Ground-Based Augmentation System Operation in Low Latitudes - Part 2: Space Weather, Ionospheric Behavior and Challenges

Leonardo Marini-Pereira, Sam Pullen, Alison de Oliveira Moraes, Jonas Sousassantos


Ionospheric dynamics over low latitudes, especially in Brazil, are highly active, with several phenomena resulting from the complex interaction between space weather and atmospheric elements. These phenomena may cause disruptions to aviation communications, navigation and surveillance systems. Motivated by the issues posed by the ionosphere to the operation of ground-based augmentation of global navigation satellite systems (GNSS) in Brazil, this review paper presents fundamental physical aspects of space weather and low-latitude ionospheric dynamics to show how and why the ionosphere over Brazil is much more challenging for satellite-based positioning technologies. Solar influence, geomagnetic field configurations under quiet and storm periods, and the ensuing ionospheric dynamics over low latitudes occasionally lead to the development of structures known as equatorial plasma bubbles. These structures can produce strong plasma gradients within the ionosphere and cause scintillation on transionospheric signals. The consequences of these structures for GNSS users are specifically addressed.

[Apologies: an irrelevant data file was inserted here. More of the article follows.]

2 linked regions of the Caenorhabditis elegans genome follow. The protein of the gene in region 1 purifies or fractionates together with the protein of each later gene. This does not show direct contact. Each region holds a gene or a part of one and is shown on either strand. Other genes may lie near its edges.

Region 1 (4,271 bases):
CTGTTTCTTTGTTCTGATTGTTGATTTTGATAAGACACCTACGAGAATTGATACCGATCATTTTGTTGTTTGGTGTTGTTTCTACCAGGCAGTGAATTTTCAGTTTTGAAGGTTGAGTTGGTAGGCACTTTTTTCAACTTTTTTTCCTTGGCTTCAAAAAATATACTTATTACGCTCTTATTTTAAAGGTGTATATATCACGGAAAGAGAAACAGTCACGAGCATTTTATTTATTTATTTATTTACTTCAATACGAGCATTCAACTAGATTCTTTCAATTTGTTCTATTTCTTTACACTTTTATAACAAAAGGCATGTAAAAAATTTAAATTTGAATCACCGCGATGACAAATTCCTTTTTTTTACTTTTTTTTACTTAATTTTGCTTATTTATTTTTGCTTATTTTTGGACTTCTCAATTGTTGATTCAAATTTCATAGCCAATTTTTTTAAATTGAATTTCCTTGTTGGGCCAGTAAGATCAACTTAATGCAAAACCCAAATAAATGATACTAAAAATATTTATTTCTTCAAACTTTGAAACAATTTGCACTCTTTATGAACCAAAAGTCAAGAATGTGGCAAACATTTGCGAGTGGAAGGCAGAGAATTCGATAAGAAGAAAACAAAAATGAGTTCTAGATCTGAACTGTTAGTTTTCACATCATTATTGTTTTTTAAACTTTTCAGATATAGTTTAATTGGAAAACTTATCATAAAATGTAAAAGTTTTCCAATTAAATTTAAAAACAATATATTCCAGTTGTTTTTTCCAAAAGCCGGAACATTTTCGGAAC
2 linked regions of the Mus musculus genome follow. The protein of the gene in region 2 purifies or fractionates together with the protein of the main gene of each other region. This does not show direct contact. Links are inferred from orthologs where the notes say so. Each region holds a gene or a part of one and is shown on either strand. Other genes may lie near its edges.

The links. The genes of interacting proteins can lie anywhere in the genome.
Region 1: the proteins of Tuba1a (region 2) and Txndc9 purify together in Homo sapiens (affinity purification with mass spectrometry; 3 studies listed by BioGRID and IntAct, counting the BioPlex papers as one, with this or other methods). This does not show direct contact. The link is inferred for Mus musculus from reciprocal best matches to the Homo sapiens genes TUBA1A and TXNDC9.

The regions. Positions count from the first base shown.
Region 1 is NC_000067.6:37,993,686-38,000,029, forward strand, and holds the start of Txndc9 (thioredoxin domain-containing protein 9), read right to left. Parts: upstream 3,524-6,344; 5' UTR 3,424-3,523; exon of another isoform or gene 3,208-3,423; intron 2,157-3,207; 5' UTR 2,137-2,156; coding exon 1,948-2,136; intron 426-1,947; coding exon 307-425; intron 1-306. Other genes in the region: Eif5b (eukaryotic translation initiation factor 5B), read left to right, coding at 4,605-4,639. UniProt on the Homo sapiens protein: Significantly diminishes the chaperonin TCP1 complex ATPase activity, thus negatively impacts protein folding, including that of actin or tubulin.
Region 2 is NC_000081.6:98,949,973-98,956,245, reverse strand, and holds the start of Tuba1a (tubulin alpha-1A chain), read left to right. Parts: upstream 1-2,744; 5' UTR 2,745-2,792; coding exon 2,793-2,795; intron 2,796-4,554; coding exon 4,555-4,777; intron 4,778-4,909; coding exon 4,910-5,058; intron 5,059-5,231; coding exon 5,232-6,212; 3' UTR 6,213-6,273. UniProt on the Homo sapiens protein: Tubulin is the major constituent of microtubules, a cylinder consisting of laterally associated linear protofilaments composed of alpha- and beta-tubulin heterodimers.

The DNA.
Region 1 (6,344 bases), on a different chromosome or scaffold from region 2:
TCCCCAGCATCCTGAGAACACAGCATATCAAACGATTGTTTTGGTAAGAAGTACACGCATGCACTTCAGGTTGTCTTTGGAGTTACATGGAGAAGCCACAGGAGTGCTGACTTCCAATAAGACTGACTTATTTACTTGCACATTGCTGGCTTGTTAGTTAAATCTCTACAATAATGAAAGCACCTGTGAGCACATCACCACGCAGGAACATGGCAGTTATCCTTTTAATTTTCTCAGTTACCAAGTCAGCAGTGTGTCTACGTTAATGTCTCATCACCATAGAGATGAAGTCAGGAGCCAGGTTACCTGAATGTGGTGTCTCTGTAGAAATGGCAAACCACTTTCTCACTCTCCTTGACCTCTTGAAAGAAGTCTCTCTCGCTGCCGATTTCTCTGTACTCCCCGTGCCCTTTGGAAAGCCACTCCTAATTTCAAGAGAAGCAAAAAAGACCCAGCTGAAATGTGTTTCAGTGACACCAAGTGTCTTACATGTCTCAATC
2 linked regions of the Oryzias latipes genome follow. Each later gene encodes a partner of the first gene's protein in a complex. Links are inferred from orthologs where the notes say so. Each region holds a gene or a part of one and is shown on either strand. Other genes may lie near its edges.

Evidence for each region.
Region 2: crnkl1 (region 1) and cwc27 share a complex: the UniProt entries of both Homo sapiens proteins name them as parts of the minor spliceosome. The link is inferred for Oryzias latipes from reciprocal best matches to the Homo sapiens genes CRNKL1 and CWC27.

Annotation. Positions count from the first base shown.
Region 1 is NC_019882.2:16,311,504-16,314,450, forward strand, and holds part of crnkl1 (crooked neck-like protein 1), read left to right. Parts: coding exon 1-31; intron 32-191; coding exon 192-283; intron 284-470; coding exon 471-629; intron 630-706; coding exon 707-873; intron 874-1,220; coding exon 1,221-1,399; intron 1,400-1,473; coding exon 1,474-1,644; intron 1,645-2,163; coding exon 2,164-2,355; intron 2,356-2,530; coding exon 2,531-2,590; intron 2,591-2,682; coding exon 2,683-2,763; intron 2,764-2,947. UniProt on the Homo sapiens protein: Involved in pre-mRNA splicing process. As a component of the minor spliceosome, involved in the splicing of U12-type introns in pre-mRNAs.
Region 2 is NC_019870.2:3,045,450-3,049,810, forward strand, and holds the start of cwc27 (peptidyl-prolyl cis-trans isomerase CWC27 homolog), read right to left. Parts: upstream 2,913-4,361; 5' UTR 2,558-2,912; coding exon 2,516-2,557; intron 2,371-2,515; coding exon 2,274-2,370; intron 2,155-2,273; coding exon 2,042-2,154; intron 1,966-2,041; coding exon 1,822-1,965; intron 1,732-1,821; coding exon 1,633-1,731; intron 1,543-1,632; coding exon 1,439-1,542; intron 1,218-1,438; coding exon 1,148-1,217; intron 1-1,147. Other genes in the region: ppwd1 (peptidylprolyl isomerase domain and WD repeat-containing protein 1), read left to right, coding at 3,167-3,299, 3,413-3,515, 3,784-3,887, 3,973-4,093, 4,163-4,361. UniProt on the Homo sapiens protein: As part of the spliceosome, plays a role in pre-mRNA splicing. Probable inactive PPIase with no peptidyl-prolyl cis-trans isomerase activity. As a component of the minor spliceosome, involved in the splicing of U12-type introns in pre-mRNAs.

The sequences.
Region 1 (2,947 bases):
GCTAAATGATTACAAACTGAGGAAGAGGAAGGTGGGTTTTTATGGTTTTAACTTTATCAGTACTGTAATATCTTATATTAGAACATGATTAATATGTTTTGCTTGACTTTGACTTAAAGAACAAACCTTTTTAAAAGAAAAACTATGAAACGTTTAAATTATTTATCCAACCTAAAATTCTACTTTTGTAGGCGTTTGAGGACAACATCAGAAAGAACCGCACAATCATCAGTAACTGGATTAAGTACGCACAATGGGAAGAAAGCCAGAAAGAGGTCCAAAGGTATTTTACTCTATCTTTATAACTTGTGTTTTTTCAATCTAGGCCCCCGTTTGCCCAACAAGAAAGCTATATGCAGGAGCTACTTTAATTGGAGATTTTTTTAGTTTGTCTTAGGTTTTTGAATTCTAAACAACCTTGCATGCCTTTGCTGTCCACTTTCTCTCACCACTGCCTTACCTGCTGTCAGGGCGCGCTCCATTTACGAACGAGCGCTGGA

Ionosphere; Low latitudes; Equatorial plasma bubbles; GNSS; GBAS

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